The Angels may have found their closer in Ernesto Frieri

7 Comments

Ernesto Frieri was plenty good in a year and a half with the Padres, yet manager Bud Black never seemed to want to trust him in close games. Perhaps that was a mistake.

Frieri struck out the side in the 11th inning to earn his first career save as the Angels beat the A’s 3-1 on Thursday. In nine appearances for the Halos, he’s yet to allow a hit and he’s struck out 19 in 8 2/3 scoreless innings.

Command has always been Frieri’s biggest problem. He did walk a batter today, giving him six walks in his time with the Angels. Overall, he’s walked 62 batters in 117 innings as a major leaguer. However, that comes with a 2.15 ERA and 156 strikeouts.

The Padres couldn’t get past the walks. Last year, Frieri made 59 appearances and picked up a win (1), a loss (2), a hold (4) or a blown save (0) in just seven of them. Mostly, he pitched in games that were already decided. He pitched 14 2/3 scoreless innings in his final 14 appearances of the season, but 10 of those games were losses and the four wins were by 10, six, four and seven runs.

The Angels thus far have found no fault with Frieri. All but one of his nine appearances have come in a win and the one loss he appeared in was a 3-2 game. He’s been flat-out dominant in all of them. For the modest price of Alexi Amarista and Donn Roach, the Angels appear to have found the right-handed reliever they needed, and with Jordan Walden also having turned it around, the bullpen has suddenly become a strength, rather than a weakness. Score one for new GM Jerry DiPoto, who saw plenty of Frieri while with the Diamondbacks.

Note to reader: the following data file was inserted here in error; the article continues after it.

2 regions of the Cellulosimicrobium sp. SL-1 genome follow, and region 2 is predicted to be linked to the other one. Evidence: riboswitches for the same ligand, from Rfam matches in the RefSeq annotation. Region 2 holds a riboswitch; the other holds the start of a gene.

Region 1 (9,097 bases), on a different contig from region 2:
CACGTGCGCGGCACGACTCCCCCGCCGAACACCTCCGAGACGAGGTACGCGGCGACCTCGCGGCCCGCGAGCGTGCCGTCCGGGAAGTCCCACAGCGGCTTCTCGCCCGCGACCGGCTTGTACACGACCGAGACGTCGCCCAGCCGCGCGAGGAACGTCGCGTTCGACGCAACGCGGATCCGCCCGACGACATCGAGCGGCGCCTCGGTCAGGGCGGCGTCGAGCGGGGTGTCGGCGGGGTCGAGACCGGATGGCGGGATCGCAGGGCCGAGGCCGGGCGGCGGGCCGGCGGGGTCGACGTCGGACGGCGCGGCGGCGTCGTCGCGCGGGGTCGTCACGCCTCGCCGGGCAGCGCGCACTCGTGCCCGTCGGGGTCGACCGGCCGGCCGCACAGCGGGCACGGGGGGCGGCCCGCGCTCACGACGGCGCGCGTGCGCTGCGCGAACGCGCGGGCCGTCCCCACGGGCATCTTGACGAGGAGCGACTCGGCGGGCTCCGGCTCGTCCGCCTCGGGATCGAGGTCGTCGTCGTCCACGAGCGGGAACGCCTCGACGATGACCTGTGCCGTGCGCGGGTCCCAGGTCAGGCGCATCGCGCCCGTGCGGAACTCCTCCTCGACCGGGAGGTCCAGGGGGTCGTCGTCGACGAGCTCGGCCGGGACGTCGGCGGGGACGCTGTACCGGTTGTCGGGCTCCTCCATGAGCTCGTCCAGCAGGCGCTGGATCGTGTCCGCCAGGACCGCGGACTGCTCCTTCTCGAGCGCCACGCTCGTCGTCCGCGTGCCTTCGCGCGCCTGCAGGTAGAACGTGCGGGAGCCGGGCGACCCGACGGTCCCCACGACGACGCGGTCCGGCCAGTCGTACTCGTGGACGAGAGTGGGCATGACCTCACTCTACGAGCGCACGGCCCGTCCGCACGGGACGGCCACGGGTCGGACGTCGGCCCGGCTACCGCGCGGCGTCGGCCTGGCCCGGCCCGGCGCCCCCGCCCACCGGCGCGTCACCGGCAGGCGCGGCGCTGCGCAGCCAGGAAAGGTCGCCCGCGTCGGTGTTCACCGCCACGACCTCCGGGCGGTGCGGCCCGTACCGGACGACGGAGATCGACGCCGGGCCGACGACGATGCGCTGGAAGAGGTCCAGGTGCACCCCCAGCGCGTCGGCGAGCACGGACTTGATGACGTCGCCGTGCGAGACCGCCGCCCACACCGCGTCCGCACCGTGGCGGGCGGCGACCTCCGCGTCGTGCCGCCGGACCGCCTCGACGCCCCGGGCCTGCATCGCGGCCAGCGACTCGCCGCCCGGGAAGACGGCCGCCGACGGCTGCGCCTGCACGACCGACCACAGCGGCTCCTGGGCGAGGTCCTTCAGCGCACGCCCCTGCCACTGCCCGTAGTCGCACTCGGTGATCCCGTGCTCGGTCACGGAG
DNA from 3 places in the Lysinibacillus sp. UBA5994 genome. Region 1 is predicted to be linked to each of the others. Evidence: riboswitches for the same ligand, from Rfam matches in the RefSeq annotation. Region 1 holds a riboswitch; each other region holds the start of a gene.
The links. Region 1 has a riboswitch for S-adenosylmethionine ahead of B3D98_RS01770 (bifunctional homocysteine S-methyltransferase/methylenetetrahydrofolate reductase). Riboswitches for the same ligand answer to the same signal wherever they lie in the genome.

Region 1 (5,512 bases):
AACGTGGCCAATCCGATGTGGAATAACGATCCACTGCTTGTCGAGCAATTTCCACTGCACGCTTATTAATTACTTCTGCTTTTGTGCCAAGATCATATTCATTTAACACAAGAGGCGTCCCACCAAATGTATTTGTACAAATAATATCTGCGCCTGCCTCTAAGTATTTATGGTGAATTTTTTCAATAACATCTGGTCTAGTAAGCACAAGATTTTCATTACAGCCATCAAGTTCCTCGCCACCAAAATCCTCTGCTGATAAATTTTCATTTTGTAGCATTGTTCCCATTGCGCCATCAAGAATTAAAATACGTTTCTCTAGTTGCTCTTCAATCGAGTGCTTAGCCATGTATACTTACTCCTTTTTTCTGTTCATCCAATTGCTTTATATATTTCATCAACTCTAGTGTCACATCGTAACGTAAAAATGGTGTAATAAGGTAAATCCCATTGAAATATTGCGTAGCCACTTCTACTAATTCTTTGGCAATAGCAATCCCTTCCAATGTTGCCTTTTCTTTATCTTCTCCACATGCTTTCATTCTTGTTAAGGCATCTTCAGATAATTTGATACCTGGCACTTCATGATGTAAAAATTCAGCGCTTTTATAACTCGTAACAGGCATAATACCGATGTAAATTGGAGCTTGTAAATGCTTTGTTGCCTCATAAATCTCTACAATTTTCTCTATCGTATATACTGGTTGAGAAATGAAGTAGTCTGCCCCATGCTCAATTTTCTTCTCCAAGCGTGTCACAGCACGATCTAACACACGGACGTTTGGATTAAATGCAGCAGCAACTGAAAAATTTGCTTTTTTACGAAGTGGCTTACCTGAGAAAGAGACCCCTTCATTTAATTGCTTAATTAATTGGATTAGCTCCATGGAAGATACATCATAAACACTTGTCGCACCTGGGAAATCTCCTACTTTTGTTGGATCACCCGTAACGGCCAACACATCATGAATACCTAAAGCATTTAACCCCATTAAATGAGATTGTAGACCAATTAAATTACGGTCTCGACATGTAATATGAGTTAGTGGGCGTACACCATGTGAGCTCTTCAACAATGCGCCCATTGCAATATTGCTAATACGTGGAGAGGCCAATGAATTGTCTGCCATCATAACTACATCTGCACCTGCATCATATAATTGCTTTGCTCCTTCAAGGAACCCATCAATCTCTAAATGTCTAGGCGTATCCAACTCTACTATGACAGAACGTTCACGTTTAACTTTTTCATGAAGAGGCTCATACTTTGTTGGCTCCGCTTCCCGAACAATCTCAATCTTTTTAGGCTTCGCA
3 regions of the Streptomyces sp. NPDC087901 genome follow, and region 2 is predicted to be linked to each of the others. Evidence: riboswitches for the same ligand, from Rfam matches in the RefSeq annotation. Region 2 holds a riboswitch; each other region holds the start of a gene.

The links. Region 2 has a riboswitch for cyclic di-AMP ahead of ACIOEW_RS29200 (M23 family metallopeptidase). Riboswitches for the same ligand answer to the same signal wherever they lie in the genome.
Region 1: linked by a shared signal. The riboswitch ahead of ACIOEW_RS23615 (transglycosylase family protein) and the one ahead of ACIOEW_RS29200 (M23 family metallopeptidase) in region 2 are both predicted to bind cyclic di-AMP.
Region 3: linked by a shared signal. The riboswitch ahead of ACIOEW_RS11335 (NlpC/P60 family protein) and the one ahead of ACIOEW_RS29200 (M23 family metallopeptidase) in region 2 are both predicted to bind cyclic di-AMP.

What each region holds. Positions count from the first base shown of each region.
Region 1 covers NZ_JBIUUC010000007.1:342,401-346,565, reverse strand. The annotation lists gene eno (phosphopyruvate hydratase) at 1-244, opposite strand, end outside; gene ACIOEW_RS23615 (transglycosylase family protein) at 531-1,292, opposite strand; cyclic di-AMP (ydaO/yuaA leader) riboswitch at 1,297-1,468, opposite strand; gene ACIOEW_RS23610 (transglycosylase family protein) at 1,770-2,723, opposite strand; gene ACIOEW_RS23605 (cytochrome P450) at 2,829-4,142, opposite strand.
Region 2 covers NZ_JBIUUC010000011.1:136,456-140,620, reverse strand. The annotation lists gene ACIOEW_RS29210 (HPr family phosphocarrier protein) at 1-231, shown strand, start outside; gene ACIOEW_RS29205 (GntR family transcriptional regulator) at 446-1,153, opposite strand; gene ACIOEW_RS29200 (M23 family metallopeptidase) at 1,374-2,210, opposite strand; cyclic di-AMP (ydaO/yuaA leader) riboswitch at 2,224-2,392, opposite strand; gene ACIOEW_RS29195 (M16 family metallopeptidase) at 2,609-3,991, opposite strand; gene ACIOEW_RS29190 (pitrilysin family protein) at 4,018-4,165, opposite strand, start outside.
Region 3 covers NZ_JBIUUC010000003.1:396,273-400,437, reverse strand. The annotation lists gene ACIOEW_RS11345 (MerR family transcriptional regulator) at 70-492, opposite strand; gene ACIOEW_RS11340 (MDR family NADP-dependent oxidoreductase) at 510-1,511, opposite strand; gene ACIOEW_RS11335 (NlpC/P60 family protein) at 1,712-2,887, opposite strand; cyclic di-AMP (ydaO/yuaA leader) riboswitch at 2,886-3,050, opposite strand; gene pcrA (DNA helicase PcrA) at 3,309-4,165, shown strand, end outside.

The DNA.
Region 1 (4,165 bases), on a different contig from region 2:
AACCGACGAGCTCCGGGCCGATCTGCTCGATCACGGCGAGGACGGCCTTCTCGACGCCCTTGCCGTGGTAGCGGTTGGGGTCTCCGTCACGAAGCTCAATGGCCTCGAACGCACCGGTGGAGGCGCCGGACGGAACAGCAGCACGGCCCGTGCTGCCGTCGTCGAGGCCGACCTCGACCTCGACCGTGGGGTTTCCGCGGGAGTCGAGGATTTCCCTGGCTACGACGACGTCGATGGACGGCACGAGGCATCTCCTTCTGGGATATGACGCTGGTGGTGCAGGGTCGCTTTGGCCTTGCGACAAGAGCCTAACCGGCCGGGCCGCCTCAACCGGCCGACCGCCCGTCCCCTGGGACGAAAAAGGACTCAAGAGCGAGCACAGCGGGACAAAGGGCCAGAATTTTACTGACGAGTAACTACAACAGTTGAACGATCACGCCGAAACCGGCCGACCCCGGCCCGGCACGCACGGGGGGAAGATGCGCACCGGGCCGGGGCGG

Dustin Fowler is suing the White Sox over an outfield collision

Getty Images
3 Comments

Tom Schuba of the Chicago Sun-Times reports that Athletics outfielder Dustin Fowler has filed suit against the White Sox for negligence. Fowler sustained a season-ending injury during a collision at Guaranteed Rate Field last June and is also bringing the lawsuit against the Illinois Sports Facilities Authority agency, as neither party took measures to secure the ballpark’s unpadded electrical box that exacerbated his injuries.

The 22-year-old outfielder was just two outs into his major league debut with the Yankees when the incident occurred. Fowler tracked a Jose Abreu foul ball down the first base line and flipped over the short railing. He was noticeably limping after colliding with a knee-high electrical box at the wall and collapsed to the ground within seconds before being carted off the field.

The official diagnosis: a ruptured patellar tendon and season-ending surgery on his right knee. Per Schuba’s report, which can be read here in full, Fowler has claimed “‘severe and permanent’ external and internal injuries, as well as mental pain and anguish” following the collision.

No specific demands have been publicized yet. Fowler is said to be seeking money from both the White Sox and the Sports Facilities Authority, likely enough to cover the “large sums” he spent on medical care for the surgery and related treatments.